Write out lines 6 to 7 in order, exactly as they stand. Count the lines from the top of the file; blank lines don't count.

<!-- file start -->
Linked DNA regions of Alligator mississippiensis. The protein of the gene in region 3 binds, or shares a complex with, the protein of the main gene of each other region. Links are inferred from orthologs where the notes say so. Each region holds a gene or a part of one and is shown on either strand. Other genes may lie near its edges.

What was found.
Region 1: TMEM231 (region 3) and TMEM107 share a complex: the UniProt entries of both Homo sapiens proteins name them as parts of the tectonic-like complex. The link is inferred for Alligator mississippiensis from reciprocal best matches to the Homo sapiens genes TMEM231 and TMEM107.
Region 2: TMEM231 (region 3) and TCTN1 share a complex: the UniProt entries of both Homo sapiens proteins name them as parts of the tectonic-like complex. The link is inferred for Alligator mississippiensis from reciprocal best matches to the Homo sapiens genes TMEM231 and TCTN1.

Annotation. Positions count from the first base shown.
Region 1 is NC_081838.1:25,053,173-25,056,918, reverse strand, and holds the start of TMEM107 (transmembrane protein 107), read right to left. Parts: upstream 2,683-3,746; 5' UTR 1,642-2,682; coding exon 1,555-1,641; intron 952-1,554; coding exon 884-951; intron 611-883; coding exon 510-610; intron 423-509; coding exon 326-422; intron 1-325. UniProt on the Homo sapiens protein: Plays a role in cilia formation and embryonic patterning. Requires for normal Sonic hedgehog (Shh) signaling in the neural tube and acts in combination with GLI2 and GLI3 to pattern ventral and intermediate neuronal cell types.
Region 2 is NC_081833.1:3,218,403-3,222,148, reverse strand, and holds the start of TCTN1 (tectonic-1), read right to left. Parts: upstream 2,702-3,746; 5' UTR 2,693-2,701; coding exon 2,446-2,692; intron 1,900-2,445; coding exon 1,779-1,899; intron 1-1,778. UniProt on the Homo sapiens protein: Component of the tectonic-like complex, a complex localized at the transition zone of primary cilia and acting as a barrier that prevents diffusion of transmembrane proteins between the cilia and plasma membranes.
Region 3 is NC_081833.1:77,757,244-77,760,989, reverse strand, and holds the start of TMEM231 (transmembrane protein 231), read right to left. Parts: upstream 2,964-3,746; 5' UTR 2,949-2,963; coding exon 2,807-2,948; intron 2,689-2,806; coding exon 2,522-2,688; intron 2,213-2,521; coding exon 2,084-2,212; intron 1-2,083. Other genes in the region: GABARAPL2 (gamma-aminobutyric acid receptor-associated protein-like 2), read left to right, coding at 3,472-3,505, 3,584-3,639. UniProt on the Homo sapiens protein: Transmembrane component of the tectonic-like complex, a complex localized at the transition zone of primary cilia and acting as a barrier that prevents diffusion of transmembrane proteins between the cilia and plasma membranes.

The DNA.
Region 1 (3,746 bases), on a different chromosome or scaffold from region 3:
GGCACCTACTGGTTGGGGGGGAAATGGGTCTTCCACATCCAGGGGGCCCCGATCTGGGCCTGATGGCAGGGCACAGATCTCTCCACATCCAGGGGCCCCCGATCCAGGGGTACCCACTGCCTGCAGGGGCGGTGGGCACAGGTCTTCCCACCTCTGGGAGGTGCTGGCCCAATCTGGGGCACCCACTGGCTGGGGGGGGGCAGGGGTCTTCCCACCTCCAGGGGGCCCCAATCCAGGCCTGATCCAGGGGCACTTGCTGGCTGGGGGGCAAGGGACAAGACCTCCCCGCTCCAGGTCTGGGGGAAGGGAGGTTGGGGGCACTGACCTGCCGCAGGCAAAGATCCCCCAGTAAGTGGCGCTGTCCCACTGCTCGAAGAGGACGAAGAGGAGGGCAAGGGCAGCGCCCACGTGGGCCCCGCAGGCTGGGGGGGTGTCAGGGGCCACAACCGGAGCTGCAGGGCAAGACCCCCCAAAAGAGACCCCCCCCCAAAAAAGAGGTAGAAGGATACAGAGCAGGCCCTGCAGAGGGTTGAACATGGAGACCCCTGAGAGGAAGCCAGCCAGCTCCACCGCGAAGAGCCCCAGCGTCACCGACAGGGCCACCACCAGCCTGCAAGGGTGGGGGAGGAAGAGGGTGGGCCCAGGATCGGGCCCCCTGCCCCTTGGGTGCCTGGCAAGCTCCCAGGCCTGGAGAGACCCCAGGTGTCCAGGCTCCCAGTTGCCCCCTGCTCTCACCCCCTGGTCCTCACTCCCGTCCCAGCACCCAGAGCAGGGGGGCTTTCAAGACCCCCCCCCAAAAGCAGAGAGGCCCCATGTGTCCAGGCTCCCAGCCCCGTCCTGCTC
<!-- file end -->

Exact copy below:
Region 1 is NC_081838.1:25,053,173-25,056,918, reverse strand, and holds the start of TMEM107 (transmembrane protein 107), read right to left. Parts: upstream 2,683-3,746; 5' UTR 1,642-2,682; coding exon 1,555-1,641; intron 952-1,554; coding exon 884-951; intron 611-883; coding exon 510-610; intron 423-509; coding exon 326-422; intron 1-325. UniProt on the Homo sapiens protein: Plays a role in cilia formation and embryonic patterning. Requires for normal Sonic hedgehog (Shh) signaling in the neural tube and acts in combination with GLI2 and GLI3 to pattern ventral and intermediate neuronal cell types.
Region 2 is NC_081833.1:3,218,403-3,222,148, reverse strand, and holds the start of TCTN1 (tectonic-1), read right to left. Parts: upstream 2,702-3,746; 5' UTR 2,693-2,701; coding exon 2,446-2,692; intron 1,900-2,445; coding exon 1,779-1,899; intron 1-1,778. UniProt on the Homo sapiens protein: Component of the tectonic-like complex, a complex localized at the transition zone of primary cilia and acting as a barrier that prevents diffusion of transmembrane proteins between the cilia and plasma membranes.